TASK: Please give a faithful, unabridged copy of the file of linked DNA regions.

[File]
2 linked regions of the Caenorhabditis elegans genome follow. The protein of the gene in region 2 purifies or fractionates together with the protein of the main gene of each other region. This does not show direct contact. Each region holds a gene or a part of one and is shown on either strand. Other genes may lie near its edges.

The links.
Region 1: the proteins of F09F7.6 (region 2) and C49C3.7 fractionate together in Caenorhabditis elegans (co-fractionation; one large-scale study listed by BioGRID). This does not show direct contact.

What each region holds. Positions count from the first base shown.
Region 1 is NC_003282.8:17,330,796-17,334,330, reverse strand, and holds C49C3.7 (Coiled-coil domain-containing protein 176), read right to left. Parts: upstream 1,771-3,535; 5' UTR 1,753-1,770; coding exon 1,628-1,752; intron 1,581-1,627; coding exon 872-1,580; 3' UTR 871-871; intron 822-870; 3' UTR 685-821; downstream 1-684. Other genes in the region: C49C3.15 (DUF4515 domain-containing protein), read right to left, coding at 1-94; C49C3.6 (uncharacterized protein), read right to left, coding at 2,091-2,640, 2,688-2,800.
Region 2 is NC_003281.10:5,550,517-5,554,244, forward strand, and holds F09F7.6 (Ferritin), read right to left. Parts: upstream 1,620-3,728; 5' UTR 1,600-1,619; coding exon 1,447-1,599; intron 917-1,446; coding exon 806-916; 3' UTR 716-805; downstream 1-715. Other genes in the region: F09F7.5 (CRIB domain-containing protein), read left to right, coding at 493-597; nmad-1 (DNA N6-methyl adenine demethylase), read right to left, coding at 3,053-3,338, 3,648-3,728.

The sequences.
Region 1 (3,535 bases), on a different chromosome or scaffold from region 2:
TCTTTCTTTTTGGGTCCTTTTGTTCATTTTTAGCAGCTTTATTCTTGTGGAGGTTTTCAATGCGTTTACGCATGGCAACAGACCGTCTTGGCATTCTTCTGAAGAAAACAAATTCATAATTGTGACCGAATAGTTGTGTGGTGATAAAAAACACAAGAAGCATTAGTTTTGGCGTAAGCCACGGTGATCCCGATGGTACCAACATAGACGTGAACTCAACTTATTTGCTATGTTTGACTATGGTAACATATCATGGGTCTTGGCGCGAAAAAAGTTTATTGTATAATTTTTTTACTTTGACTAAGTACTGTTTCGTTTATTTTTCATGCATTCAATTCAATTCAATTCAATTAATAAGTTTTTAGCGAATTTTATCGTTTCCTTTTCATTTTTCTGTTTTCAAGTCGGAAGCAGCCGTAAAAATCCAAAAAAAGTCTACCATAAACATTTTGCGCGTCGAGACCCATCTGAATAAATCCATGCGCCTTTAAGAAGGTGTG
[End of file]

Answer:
2 linked regions of the Caenorhabditis elegans genome follow. The protein of the gene in region 2 purifies or fractionates together with the protein of the main gene of each other region. This does not show direct contact. Each region holds a gene or a part of one and is shown on either strand. Other genes may lie near its edges.

The links.
Region 1: the proteins of F09F7.6 (region 2) and C49C3.7 fractionate together in Caenorhabditis elegans (co-fractionation; one large-scale study listed by BioGRID). This does not show direct contact.

What each region holds. Positions count from the first base shown.
Region 1 is NC_003282.8:17,330,796-17,334,330, reverse strand, and holds C49C3.7 (Coiled-coil domain-containing protein 176), read right to left. Parts: upstream 1,771-3,535; 5' UTR 1,753-1,770; coding exon 1,628-1,752; intron 1,581-1,627; coding exon 872-1,580; 3' UTR 871-871; intron 822-870; 3' UTR 685-821; downstream 1-684. Other genes in the region: C49C3.15 (DUF4515 domain-containing protein), read right to left, coding at 1-94; C49C3.6 (uncharacterized protein), read right to left, coding at 2,091-2,640, 2,688-2,800.
Region 2 is NC_003281.10:5,550,517-5,554,244, forward strand, and holds F09F7.6 (Ferritin), read right to left. Parts: upstream 1,620-3,728; 5' UTR 1,600-1,619; coding exon 1,447-1,599; intron 917-1,446; coding exon 806-916; 3' UTR 716-805; downstream 1-715. Other genes in the region: F09F7.5 (CRIB domain-containing protein), read left to right, coding at 493-597; nmad-1 (DNA N6-methyl adenine demethylase), read right to left, coding at 3,053-3,338, 3,648-3,728.

The sequences.
Region 1 (3,535 bases), on a different chromosome or scaffold from region 2:
TCTTTCTTTTTGGGTCCTTTTGTTCATTTTTAGCAGCTTTATTCTTGTGGAGGTTTTCAATGCGTTTACGCATGGCAACAGACCGTCTTGGCATTCTTCTGAAGAAAACAAATTCATAATTGTGACCGAATAGTTGTGTGGTGATAAAAAACACAAGAAGCATTAGTTTTGGCGTAAGCCACGGTGATCCCGATGGTACCAACATAGACGTGAACTCAACTTATTTGCTATGTTTGACTATGGTAACATATCATGGGTCTTGGCGCGAAAAAAGTTTATTGTATAATTTTTTTACTTTGACTAAGTACTGTTTCGTTTATTTTTCATGCATTCAATTCAATTCAATTCAATTAATAAGTTTTTAGCGAATTTTATCGTTTCCTTTTCATTTTTCTGTTTTCAAGTCGGAAGCAGCCGTAAAAATCCAAAAAAAGTCTACCATAAACATTTTGCGCGTCGAGACCCATCTGAATAAATCCATGCGCCTTTAAGAAGGTGTG